exhibition at the University of Johannesburg Art Gallery.

Despite this being only a small proportion of his collection, they constituted one of the largest exhibitions of artists’ books held globally. Jack is the director of The Ampersand Foundation a non-profit charitable trust. It supports residencies by South African artists and others working in the arts at the foundation’s apartment in New York.

The Foundation also supports local artists by buying their artworks and donating them to museums and galleries.

Describe the works he donated to Wits Art Museum?

Jack has been collecting artists’ books as well as books on the field, what he calls “the archive on artists’ books” since the 1970s. In 2014 he was one of 10 international collectors of artists’ books (and one of only three from outside of the US) invited to participate in Behind the Personal Library: Collectors Creating the Canon at the Centre for Book Art, New York.

The Wits Art Museum collection is the envy of private collectors, scholars, museums and academic collections globally. It consists of some of the cannon of international exemplars as well as contemporary work from North and South America, Europe, Russia and Asia, Australasia and Africa.

It is also the only collection of South African artists’ books anywhere in the world as Jack has, single-handedly, promoted and supported the book arts in this country. Books that Jack has donated to the Wits Art Museum include most of those mentioned in the “history of artists’ books”. It includes Kara Walker’s remarkable paper engineered Freedom, a Fable as well as books by African artists such as Atta Kwami and Marc Wonga Mancoba.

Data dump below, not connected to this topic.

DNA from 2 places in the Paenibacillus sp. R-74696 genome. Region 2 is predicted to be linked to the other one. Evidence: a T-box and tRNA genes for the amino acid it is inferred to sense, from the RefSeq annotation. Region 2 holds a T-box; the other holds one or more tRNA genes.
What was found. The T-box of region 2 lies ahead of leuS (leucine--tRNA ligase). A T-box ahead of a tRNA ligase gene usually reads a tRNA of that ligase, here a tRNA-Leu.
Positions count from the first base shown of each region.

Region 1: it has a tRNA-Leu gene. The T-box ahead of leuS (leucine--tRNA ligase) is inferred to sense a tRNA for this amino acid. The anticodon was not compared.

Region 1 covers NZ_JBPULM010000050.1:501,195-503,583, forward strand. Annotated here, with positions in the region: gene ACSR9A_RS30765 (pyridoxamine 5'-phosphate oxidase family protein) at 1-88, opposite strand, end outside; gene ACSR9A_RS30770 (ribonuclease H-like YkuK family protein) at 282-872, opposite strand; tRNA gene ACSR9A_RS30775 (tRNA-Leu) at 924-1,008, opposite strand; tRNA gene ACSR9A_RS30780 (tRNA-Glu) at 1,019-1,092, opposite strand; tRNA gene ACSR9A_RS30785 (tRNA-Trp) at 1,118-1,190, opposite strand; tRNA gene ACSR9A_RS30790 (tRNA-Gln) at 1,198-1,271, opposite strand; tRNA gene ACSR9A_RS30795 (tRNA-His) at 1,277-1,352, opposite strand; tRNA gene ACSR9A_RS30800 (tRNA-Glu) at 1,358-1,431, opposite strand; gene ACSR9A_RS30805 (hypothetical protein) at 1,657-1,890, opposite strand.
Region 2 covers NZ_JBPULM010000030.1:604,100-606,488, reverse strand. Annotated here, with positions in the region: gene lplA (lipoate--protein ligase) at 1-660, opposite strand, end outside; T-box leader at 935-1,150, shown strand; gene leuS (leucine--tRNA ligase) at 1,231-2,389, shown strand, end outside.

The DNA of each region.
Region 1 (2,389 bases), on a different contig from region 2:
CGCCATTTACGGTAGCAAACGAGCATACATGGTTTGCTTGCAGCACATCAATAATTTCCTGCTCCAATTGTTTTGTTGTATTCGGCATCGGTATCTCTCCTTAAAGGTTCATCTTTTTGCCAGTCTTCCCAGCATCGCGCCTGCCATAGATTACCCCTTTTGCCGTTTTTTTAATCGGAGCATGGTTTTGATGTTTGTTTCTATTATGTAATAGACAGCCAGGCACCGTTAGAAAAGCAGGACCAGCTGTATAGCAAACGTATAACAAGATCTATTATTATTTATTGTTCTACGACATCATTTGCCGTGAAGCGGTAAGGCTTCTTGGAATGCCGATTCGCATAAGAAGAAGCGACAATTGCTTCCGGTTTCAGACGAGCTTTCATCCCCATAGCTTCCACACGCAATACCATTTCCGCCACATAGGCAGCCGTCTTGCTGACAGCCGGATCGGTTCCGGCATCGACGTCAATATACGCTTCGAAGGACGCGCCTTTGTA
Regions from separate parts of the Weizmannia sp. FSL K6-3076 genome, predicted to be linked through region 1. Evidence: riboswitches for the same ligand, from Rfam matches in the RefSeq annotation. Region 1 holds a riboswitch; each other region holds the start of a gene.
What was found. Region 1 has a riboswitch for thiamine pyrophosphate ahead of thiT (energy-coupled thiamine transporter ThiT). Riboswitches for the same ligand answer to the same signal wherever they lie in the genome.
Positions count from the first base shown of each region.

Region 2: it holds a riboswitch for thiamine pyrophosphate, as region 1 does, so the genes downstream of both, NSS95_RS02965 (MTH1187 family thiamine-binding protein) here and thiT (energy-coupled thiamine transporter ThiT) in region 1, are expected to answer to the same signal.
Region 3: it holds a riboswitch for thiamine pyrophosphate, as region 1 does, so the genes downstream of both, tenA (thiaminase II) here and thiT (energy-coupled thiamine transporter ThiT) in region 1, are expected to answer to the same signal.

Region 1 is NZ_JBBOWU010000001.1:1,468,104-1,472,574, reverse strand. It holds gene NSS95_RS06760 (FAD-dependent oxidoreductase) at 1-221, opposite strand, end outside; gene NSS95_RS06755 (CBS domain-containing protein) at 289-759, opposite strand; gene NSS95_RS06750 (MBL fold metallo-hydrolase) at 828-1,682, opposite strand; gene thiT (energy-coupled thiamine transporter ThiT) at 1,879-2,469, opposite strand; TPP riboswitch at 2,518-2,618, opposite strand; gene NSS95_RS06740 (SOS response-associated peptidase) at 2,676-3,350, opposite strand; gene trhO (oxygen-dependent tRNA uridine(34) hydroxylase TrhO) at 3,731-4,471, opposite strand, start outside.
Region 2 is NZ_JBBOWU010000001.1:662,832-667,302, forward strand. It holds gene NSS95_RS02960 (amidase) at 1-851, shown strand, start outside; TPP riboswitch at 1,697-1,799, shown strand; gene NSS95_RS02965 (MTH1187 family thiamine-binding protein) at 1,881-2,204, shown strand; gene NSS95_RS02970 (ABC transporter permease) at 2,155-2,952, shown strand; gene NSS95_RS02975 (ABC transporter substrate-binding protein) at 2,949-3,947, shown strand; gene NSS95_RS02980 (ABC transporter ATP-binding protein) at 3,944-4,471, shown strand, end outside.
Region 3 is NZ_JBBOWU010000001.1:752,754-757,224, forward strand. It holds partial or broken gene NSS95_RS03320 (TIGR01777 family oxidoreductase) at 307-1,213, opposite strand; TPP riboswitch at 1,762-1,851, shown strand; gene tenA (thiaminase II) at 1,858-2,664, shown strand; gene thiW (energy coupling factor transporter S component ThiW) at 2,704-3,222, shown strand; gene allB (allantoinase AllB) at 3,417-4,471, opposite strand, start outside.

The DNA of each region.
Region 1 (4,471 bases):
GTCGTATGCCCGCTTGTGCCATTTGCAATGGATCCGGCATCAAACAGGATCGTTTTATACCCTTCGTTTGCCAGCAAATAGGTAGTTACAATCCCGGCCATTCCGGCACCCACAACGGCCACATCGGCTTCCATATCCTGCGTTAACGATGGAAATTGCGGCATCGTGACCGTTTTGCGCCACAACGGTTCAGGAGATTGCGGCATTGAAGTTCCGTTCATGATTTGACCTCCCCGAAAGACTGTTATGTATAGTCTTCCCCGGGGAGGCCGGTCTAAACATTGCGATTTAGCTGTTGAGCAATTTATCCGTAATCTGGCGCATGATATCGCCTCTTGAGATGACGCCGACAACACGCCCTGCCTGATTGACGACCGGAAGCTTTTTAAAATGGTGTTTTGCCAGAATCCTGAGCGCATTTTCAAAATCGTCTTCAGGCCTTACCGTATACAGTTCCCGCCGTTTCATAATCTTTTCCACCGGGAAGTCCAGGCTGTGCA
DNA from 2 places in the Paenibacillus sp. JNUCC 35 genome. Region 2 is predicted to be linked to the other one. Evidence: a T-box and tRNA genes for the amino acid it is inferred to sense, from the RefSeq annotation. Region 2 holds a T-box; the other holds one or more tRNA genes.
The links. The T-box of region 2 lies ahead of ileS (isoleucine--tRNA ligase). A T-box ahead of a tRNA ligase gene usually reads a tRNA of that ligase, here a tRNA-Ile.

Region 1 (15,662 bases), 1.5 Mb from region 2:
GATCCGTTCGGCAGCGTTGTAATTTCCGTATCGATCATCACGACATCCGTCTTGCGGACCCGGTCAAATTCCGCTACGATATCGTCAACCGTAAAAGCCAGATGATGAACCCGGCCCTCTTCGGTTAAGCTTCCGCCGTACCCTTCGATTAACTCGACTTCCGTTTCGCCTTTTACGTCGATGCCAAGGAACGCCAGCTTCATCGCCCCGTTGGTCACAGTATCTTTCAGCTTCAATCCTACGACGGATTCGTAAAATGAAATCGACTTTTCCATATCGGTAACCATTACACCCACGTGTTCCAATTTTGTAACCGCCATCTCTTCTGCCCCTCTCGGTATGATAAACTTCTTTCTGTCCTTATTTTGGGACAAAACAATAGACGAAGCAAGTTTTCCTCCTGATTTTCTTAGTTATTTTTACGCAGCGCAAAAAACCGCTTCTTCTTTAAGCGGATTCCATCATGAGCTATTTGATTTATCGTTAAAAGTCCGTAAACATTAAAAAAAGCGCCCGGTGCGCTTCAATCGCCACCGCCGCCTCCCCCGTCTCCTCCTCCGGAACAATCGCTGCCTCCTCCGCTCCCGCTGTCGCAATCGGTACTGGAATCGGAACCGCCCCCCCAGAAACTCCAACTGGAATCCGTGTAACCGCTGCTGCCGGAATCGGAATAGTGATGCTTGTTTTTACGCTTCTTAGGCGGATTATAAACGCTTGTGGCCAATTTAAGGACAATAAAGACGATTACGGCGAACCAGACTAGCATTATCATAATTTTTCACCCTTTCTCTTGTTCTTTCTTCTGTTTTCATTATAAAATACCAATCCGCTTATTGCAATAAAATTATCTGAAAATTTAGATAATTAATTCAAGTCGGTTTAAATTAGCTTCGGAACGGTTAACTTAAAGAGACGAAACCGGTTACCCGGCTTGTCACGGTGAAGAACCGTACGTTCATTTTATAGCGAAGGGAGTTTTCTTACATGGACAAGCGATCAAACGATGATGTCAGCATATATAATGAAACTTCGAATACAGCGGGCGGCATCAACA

Jack’s extensive collection also comprises fascinating categories such as popular culture; fine bindings; presses and publishers; ephemera, theses and catalogues along with books with unusual materials (such as glass, cork and metal) and structures (such as pop-up and down and tunnel books).

What’s the significance of the donation?

Jack’s collection of artists’ books and, importantly, his archive, is considered by many to be one of the most comprehensive and accessible collections of materials devoted to the field of the book arts anywhere in the world. Together they constitute some 8 500 items donated to the university.

Making these items publicly available at Wits Art Museum as well as the opportunities for artists, designers and scholars to view and access these bookworks, objects and archival materials is an exciting, unique and timely gift to the South African art world.The Conversation

David Paton, Senior Lecturer in Visual Art, University of Johannesburg

This article is republished from The Conversation under a Creative Commons license. Read the original article.

2018 Story Prize


The link below is to an article that reports on the finalists of the 2018 Story Prize.

For more visit:
https://lithub.com/announcing-the-2018-story-prize-finalists/

Site: Building a Children’s Library


The link below is to a page on The Guardian’s website that is concerned with putting together a collection of books for a child’s library. Well worth a look I think.

For more visit:
http://www.theguardian.com/books/series/building-a-children-s-library